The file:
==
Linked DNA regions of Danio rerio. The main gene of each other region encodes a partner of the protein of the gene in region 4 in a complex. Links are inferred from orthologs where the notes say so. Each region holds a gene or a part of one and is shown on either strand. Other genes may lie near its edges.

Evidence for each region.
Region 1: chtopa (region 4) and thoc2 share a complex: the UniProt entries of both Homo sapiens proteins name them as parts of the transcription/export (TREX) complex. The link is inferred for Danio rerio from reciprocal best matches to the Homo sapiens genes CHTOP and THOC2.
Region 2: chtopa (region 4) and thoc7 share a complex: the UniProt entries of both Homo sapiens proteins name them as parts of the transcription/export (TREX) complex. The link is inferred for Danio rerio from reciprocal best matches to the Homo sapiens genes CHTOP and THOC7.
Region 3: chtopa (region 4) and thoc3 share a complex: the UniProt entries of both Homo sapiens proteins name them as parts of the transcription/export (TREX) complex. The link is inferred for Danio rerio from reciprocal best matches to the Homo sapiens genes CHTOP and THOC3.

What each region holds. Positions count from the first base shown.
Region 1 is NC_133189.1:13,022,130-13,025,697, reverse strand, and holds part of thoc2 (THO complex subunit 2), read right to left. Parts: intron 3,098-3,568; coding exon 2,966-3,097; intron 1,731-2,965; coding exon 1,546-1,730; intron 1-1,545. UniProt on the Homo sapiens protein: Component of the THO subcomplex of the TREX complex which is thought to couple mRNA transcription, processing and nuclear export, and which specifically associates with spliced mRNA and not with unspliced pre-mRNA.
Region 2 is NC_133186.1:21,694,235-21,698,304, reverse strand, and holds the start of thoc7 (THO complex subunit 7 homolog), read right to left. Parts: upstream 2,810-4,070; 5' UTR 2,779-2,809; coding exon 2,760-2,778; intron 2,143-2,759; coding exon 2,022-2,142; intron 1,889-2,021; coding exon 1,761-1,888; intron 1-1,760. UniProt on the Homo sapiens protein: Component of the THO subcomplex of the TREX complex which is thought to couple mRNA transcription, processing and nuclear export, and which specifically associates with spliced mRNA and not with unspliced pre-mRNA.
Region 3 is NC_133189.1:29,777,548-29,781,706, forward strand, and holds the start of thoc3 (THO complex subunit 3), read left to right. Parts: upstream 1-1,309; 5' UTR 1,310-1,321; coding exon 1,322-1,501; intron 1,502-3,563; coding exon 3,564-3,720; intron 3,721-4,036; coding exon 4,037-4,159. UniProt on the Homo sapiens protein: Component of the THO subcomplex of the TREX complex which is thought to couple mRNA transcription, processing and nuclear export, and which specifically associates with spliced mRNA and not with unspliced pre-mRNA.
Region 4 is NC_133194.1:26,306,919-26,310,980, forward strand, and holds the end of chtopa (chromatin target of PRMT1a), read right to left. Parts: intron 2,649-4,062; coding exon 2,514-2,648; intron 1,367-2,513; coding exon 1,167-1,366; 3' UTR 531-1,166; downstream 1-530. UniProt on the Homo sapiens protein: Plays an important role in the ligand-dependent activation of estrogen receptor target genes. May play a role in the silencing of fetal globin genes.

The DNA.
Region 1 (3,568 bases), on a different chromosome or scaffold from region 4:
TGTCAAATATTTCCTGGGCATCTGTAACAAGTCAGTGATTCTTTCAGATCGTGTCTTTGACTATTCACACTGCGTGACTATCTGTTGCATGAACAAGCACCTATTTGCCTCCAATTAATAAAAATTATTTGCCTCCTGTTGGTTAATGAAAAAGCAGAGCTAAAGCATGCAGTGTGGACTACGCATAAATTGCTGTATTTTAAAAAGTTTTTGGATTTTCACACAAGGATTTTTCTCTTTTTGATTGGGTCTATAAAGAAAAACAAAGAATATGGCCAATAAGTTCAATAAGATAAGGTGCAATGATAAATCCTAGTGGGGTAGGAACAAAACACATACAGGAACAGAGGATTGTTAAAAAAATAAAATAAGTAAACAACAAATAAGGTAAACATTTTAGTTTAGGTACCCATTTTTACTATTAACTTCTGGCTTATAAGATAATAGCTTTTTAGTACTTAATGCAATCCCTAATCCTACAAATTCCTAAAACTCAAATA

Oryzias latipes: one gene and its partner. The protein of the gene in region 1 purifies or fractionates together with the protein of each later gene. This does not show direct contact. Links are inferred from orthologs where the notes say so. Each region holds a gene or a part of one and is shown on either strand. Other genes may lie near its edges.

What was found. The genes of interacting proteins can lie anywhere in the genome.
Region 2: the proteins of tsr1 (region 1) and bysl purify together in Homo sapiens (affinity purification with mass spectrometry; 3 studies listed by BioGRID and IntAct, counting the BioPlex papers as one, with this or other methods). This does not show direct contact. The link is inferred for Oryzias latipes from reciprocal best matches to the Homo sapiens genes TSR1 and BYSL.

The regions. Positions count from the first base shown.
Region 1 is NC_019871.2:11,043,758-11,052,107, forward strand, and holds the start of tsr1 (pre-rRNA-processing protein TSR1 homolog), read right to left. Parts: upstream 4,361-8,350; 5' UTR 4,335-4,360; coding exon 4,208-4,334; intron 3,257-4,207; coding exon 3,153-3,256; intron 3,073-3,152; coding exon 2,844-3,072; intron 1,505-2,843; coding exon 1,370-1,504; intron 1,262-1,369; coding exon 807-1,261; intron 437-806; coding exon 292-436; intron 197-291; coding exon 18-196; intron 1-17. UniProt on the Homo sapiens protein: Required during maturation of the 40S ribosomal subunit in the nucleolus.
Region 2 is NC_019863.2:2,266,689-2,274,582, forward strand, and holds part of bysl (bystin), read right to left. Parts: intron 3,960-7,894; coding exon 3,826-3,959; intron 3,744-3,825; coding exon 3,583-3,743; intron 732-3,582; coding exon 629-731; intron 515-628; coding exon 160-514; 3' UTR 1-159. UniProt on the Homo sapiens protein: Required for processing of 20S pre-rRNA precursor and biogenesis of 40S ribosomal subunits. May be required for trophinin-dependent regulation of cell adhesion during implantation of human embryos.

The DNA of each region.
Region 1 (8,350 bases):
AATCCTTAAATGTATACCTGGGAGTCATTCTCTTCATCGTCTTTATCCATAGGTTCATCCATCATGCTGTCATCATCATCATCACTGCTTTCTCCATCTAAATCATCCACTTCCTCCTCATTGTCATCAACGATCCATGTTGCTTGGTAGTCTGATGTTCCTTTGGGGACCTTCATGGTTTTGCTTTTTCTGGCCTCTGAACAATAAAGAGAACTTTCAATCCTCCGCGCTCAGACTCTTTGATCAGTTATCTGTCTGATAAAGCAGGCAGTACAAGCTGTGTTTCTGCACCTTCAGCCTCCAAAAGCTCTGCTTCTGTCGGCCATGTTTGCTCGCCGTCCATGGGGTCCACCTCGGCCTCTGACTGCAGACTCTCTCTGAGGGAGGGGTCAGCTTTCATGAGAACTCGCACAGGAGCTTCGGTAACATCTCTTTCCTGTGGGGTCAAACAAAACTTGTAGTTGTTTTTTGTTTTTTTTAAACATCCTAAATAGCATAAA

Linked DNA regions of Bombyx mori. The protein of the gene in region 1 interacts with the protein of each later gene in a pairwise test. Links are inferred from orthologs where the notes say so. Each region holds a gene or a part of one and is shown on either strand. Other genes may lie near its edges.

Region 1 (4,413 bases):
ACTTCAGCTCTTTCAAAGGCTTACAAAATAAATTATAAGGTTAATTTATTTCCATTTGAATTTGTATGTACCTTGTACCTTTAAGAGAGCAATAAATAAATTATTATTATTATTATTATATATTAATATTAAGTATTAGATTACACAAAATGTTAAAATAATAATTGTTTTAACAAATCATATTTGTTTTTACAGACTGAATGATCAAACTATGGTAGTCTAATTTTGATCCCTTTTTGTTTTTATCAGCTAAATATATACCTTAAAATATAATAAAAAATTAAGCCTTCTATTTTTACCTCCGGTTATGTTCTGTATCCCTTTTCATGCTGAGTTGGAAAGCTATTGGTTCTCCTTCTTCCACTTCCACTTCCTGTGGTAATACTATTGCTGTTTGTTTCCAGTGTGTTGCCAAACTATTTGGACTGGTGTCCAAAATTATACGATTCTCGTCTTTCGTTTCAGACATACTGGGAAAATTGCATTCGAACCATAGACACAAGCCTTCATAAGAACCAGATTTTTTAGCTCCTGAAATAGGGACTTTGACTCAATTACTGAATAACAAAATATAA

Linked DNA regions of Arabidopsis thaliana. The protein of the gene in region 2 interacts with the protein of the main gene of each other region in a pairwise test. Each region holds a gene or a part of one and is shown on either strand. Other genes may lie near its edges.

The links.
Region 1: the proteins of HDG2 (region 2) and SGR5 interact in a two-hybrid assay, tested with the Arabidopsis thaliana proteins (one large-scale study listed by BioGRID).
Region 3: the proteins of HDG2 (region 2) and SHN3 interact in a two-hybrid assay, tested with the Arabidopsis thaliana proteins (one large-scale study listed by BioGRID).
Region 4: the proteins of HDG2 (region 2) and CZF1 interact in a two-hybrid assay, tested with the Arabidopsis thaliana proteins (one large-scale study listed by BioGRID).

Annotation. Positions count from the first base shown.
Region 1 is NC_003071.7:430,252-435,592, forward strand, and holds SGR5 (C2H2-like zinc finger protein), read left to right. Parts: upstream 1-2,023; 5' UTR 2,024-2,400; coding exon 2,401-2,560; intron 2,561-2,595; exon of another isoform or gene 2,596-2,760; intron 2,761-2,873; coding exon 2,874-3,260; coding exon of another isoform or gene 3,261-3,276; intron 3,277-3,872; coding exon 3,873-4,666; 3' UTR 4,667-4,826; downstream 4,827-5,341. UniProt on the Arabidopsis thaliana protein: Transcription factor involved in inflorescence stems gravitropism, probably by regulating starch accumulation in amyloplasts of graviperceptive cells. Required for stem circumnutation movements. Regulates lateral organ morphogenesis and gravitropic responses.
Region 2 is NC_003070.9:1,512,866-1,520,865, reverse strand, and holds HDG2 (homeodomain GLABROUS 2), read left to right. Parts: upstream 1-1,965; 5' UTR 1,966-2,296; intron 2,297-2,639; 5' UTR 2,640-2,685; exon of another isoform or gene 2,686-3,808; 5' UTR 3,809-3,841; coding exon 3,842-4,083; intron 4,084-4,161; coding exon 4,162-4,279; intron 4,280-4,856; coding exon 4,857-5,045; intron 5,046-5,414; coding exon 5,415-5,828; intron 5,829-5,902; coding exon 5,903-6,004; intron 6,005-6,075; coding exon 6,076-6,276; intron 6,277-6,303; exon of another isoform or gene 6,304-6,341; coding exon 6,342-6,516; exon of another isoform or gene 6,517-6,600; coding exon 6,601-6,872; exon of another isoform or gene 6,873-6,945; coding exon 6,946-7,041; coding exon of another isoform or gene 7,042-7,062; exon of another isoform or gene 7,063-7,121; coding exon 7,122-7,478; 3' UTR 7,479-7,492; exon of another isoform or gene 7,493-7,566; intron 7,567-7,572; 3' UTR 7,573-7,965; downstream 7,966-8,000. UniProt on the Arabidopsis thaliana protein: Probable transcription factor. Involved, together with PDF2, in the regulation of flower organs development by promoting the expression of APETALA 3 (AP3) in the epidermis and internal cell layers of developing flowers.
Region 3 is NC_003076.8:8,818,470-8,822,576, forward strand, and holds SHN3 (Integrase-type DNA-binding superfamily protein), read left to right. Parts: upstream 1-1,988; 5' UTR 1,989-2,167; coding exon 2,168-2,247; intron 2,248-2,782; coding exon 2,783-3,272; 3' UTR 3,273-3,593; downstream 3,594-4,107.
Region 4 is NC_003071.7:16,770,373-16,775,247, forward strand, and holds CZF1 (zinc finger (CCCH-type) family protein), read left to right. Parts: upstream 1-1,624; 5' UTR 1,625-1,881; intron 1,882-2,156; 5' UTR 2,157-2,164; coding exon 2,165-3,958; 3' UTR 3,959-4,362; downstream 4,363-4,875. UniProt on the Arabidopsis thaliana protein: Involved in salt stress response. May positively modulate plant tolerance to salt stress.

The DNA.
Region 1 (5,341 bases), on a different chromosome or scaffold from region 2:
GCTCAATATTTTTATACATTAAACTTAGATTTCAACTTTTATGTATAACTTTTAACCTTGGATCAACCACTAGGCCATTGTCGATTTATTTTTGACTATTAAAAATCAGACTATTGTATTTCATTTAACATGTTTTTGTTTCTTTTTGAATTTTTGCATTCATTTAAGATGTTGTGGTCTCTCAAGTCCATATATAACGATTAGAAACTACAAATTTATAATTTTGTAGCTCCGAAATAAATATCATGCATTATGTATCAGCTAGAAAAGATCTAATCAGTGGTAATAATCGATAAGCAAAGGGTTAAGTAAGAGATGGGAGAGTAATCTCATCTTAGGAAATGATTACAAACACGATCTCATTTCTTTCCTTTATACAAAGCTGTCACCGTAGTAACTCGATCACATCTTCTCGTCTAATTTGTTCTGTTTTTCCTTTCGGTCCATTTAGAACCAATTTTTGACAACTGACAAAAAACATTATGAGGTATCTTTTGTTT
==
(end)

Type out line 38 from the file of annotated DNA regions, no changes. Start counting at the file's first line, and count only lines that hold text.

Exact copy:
GCTCAATATTTTTATACATTAAACTTAGATTTCAACTTTTATGTATAACTTTTAACCTTGGATCAACCACTAGGCCATTGTCGATTTATTTTTGACTATTAAAAATCAGACTATTGTATTTCATTTAACATGTTTTTGTTTCTTTTTGAATTTTTGCATTCATTTAAGATGTTGTGGTCTCTCAAGTCCATATATAACGATTAGAAACTACAAATTTATAATTTTGTAGCTCCGAAATAAATATCATGCATTATGTATCAGCTAGAAAAGATCTAATCAGTGGTAATAATCGATAAGCAAAGGGTTAAGTAAGAGATGGGAGAGTAATCTCATCTTAGGAAATGATTACAAACACGATCTCATTTCTTTCCTTTATACAAAGCTGTCACCGTAGTAACTCGATCACATCTTCTCGTCTAATTTGTTCTGTTTTTCCTTTCGGTCCATTTAGAACCAATTTTTGACAACTGACAAAAAACATTATGAGGTATCTTTTGTTT